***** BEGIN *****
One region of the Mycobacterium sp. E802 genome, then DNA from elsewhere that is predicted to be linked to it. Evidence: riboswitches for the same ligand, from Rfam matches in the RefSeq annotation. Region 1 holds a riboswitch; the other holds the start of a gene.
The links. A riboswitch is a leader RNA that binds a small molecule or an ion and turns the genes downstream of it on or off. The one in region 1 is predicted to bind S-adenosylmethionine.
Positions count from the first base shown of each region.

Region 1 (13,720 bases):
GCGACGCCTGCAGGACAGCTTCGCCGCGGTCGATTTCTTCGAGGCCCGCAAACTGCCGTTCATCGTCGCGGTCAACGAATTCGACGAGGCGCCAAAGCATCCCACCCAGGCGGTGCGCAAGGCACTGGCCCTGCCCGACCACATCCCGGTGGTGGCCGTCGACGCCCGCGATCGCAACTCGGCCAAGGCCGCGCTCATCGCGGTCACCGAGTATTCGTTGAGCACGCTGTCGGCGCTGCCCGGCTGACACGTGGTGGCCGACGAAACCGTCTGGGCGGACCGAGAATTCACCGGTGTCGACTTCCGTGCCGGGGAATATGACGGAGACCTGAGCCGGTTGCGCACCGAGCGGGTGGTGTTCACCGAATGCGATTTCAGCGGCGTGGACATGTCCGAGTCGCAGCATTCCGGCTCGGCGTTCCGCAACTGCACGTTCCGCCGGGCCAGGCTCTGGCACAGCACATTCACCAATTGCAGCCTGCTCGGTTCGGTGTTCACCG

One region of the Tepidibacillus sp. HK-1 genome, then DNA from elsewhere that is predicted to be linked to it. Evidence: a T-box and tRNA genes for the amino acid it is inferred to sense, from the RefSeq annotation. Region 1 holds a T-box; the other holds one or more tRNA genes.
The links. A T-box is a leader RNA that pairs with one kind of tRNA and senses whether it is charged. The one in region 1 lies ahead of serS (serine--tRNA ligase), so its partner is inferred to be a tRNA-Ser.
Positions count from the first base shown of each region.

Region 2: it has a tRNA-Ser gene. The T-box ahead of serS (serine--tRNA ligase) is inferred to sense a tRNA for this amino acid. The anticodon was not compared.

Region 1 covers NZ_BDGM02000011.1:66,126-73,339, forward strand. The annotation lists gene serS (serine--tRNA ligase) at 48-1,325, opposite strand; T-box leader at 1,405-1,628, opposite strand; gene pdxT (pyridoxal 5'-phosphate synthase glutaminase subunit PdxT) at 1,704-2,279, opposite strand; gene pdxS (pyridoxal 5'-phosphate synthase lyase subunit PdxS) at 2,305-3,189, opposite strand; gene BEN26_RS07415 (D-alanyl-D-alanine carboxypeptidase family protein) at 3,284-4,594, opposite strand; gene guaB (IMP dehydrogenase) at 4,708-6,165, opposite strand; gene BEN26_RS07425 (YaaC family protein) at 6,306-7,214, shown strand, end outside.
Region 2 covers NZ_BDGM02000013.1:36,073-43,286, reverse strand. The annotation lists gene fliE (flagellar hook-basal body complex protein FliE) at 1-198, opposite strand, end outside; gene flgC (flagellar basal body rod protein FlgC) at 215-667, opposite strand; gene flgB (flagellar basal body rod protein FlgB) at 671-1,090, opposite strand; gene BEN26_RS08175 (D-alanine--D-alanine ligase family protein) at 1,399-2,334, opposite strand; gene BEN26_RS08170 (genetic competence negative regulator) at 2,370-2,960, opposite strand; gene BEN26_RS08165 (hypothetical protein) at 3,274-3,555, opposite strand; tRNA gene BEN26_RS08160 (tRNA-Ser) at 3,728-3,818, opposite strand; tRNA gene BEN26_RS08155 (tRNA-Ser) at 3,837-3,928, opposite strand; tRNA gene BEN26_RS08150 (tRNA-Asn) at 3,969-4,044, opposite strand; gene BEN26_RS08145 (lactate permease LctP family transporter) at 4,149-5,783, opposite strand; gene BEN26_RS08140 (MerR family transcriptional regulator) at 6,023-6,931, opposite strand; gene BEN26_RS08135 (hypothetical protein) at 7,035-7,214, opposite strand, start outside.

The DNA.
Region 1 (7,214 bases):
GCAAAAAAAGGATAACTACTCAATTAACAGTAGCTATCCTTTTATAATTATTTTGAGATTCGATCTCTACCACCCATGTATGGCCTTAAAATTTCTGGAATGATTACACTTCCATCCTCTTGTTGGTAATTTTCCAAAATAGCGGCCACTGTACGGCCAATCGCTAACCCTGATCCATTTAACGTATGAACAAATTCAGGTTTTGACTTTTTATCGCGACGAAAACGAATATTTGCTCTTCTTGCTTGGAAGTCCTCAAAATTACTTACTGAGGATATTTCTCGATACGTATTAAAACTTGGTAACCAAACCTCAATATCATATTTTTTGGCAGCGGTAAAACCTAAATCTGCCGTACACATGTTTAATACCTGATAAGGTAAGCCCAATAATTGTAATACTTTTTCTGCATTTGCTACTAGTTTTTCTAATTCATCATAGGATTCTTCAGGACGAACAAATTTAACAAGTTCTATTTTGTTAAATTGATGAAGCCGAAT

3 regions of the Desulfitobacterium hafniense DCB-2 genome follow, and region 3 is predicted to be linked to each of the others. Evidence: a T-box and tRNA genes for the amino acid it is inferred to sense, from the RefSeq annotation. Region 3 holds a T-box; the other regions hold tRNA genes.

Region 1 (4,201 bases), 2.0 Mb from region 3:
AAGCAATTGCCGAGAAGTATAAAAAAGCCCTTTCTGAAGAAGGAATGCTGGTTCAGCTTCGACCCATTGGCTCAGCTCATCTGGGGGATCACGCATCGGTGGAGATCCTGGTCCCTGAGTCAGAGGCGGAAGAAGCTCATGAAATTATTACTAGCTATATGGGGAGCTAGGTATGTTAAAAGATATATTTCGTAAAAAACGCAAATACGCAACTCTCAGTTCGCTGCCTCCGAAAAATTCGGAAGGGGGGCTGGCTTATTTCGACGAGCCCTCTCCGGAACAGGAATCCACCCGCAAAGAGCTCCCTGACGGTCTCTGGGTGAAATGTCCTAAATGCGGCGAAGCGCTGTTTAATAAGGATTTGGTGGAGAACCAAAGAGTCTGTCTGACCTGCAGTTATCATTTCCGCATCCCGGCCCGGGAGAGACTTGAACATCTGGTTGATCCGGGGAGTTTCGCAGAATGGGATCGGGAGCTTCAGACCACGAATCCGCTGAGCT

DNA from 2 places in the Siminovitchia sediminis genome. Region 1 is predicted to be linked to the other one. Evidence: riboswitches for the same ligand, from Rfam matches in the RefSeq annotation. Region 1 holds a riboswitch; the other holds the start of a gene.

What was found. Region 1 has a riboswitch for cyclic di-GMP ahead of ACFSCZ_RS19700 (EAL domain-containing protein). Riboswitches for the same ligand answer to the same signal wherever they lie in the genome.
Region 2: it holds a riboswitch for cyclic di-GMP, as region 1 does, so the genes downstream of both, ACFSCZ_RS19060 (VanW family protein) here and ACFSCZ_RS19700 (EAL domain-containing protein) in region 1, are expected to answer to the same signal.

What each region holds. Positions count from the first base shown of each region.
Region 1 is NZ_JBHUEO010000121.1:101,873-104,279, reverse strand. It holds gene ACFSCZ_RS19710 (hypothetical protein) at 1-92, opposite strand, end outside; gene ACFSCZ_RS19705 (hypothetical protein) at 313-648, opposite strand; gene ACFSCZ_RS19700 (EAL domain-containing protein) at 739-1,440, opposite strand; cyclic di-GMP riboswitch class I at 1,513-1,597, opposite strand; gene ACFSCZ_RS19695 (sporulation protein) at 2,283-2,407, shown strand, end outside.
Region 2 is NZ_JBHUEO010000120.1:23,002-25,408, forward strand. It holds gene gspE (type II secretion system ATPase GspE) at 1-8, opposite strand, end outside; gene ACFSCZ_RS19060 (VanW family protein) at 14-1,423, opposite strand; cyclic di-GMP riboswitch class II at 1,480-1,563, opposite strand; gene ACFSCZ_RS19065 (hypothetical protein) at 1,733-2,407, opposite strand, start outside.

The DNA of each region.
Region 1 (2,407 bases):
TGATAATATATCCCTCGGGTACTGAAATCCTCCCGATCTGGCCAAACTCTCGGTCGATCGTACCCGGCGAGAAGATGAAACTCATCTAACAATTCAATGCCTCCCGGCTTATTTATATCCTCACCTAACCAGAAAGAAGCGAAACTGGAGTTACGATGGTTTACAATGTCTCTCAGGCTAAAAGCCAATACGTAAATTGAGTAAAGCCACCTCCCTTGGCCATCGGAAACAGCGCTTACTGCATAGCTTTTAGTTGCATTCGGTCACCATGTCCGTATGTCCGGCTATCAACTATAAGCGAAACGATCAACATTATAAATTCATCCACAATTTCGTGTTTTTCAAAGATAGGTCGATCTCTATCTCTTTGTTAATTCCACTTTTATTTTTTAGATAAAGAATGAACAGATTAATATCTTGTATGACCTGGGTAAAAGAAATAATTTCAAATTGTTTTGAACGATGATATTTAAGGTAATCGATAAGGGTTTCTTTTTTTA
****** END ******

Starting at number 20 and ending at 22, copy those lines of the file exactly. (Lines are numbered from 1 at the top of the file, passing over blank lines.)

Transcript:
Region 2: it holds a riboswitch for cyclic di-GMP, as region 1 does, so the genes downstream of both, ACFSCZ_RS19060 (VanW family protein) here and ACFSCZ_RS19700 (EAL domain-containing protein) in region 1, are expected to answer to the same signal.

What each region holds. Positions count from the first base shown of each region.
Region 1 is NZ_JBHUEO010000121.1:101,873-104,279, reverse strand. It holds gene ACFSCZ_RS19710 (hypothetical protein) at 1-92, opposite strand, end outside; gene ACFSCZ_RS19705 (hypothetical protein) at 313-648, opposite strand; gene ACFSCZ_RS19700 (EAL domain-containing protein) at 739-1,440, opposite strand; cyclic di-GMP riboswitch class I at 1,513-1,597, opposite strand; gene ACFSCZ_RS19695 (sporulation protein) at 2,283-2,407, shown strand, end outside.